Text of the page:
" I need my pain," said Kirk, in one of the most evocative scenes in all of Trek. It made him who he was.
 
The premise of „interstellar“ technology begs the question: Is governance still necessary?
I would assume it would create the need for some sort of governance. Any ship of realistic size is going to be very resource constrained. Allocation of resources in a fair and maintainable manner would seem to necessitate a government.
 
The premise of „interstellar“ technology begs the question: Is governance still necessary?

For one, it would mean that humanity has made it past the great filter. So humanity must have improved on the level of the individual, as well. More cooperation - less conflict.

Wouldn‘t it be a cool premise that humanity does not need a formal agency to make them cooperate, anymore? That they have evolved intellectually and emotionally, along with technology?
It would be the same as for any ocean-going navel war ship here on Earth, just more so due to no port or re-supply ships to help out with. So just like others have said, total self-reliance. Therefore, total self-governance is needed and probably severe and blunt at that to any who fail or go against the governance. Human nature prevails.
 
My point is that to become an interstellar species, our level of technology would have reached a point where raw materials are abundant and humans no longer need to do any work because machines would do all the labour.

In other words: human individuals would be self reliant - at least as far as the purely materialistic is concerned. Humans will probably still be social animals and need interaction with other humans at least for their psychological needs. But there would probably be a level of individual independence that I find intriguing.
 
I'm interested in writing a story that describes a post-Singularity governance system that is both ideal and functional.
Technology evolves in fiction and reality, but the fundamentals of the human condition remain the same. It could be a story about humans living in another galaxy or thousands of years in the future. The average sci-fi reader / viewer expects to see the same type of drama and conflicts that occur in the present. It’s one of the reasons why sci-fi writers treat the contemporary human condition like it’s a physical law of the universe. The prevailing narratives are, anthropomorphize everything everywhere, and love or accept the hell that you know because radical social or biological change is bad.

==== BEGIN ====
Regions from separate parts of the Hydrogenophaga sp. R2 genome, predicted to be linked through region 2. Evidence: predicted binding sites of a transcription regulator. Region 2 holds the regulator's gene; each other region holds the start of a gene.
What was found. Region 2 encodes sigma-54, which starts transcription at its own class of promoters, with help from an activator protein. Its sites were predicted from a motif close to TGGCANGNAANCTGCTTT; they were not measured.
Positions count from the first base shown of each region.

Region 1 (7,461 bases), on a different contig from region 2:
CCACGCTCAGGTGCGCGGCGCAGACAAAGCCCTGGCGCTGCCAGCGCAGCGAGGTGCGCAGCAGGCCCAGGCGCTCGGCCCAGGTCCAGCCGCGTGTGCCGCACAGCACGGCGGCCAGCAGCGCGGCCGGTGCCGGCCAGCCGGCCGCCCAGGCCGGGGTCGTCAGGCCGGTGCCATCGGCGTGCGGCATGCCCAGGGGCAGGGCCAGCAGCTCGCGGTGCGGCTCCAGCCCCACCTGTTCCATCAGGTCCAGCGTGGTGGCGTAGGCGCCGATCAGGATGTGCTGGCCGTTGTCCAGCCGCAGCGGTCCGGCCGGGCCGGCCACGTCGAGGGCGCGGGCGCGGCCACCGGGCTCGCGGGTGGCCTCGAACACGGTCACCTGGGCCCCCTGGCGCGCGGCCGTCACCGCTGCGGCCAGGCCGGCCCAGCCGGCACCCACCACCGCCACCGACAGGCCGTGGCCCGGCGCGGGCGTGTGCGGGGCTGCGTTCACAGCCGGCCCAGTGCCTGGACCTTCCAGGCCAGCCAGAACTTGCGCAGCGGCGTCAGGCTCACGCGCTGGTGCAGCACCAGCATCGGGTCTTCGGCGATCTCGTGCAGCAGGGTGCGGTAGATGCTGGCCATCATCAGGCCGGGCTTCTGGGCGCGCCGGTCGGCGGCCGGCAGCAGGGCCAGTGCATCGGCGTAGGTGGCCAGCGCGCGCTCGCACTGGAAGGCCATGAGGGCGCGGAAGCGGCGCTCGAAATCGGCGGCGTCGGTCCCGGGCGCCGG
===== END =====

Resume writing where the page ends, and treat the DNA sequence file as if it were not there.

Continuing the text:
I have a preference for hard sci-fi or somewhat believable escapes from the contemporary human condition. Unfortunately, it’s extremely difficult to find the type of stories that I enjoy. Usually the best that I can hope for are brief glimpses of believable “otherness” (AI takeover, hive minds, trans / post-humanism, non-humanoid aliens). Sometimes it’s 2 or 3 chapters of a novel that I didn’t enjoy, or the first 30 minutes of a movie. I usually get more enjoyment from speculative nonfiction (Kurzweil, Kaku, Tegmark) when I want to read about the future of our species.

My ideal fictional post-singularity society would be in universe where the great filter makes it impossible for contemporary humans or warlike humanoids to spread their filth throughout the galaxy. Dyson spheres and stellar engines would be a job for ASIs, not Starfleet. There would be some amount of turmoil or suffering in any story that I enjoyed, but a character’s perception of pain could be different. Our general perceptions are based on biological norms. What could the world be like if humans had more control of their biology? And what would it be like if most of the biological life in our solar system was manipulated, controlled, and governed by a post-humanist super intelligence. (Perhaps a network of ASIs, robots, and cybernetically linked biological life that can all function individually or as one organism) In this context, violence or conflicts could be analogous to an organism’s immune response, or a battle between microbes that are pathogenic or beneficial.

The concept of idealism is good, but it’s subjective. One person’s fictional utopia could be another person’s dystopia. But the fact that you’re thinking about an ideal post-singularity society, could mean that you’re open to the idea of narratives where technology is used to fundamentally change what it currently means to be human. Are you a writer that dares to imagine a world where technology has given humans the ability to see the world and the universe beyond the myopic view of our genetics and social constructs?